Kindness: Keep it Small and Stay Humble

The ancient Greek story-teller, Aesop, once said, “No act of kindness, no matter how small, is ever wasted.” He wasn’t wrong.

There is a lot of suffering in the world, and suffering is a part of our daily lives. We don’t have to be consumed with it full-time, but it lingers in the backs of our minds. Just because you aren’t in a third world country, wondering when your next meal will be, doesn’t mean you aren’t suffering.

People suffer for a number of reasons. Most commonly, the death of a loved one, the end of a relationship, financial troubles, guilt, and regret. The truth is, we never know what someone is going through. What about the person in the elevator, the car next to you at the red light, the person behind you in the line at the grocery store? They may not show outward signs of suffering, but unbeknownst to us, they could be teetering on the edge of a breakdown.

This is why it is so important to remember to do little acts of kindness.

Small acts of kindness can be powerful. We hear stories of people who were at the end of their rope but were saved by just one small act of kindness. It’s amazing to think that little things like a smile, asking “how your day is going,” holding the door, or sparing a dollar or two, can change someone’s life.

Small acts of kindness don’t always have to be life-changing. They can be moment changing. Suffering is not mutually exclusive to these life-threatening situations. We have all got up on the wrong side of the bed, and are just having a bad day. But, there is nothing more uplifting than a perfect stranger going out of their way to help us. They did not know what we were going through, but they smiled and helped us anyway.

Why we should remain humble.

As human beings, we all share in this suffering. It is unavoidable. Knowing this to be true, the suffering is something that bonds every person on this planet together. What that means, is that although we come from different walks of life, and we have different problems, we can all share in the fact that at one point or another we have experienced suffering. This brings us all down to the same level, and as such makes us equals.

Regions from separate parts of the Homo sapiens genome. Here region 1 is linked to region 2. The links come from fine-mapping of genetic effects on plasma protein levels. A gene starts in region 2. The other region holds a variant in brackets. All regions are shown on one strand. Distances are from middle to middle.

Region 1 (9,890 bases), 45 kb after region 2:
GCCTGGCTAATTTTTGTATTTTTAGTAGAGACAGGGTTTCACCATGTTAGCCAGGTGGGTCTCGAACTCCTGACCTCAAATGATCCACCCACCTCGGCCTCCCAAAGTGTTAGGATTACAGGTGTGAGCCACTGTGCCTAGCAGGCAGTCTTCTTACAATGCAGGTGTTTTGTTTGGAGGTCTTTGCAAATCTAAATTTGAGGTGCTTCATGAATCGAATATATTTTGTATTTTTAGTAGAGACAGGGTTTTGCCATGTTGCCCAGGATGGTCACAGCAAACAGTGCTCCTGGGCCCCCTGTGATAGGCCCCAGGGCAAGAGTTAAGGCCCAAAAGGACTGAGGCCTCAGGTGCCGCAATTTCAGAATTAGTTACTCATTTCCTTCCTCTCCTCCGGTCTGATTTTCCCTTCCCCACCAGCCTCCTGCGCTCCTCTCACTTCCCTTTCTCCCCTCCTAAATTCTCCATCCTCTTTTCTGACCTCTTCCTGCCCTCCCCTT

When we see someone suffering, we need to be reminded that, although we may not be suffering at the moment, we have suffered in the past. We need to remain humble, and when readily available to offer help to others, remember to do so.

Take the all too common scenario of the homeless person on the street corner. They sit there, day in and day out, with the cardboard sign, asking for help. Thousands of people pass by a day and are remiss to even make eye contact, let alone lend a helping hand. We tend to create narratives in our head about that person. We ask ourselves things like, maybe they are a drug addict? Why don’t they just get a job? How could they be so lazy?

The point is, you don’t know why that person is on the corner, and it is not your job to judge. If we find ourselves in a position of less suffering, we should take it upon ourselves to pass on a little kindness. This doesn’t have to be picking them up off the street, taking them home, and letting them have a room in your house. Try just making eye contact and smiling. Try acknowledging them as a human being. If you have a little extra change or leftover food from lunch, pass it on. By remaining humble, we open ourselves up to the opportunities to engage in small acts of kindness for others.

Make kindness a habit.

By reframing the way we think about people, we can place ourselves in a unique situation to approach every person as if they may be suffering. If we approach all daily interactions with this mindset, we find that we are able to provide small acts of kindness to everyone.

With all things in life, the more you do something, the better you get at it. It might be hard to approach our day in this way. It is normal to find ourselves forgetting, and falling back into our old behaviors. But, with a little practice, before we know it, we will find ourselves naturally being kind to others, and ultimately making the world a better place.

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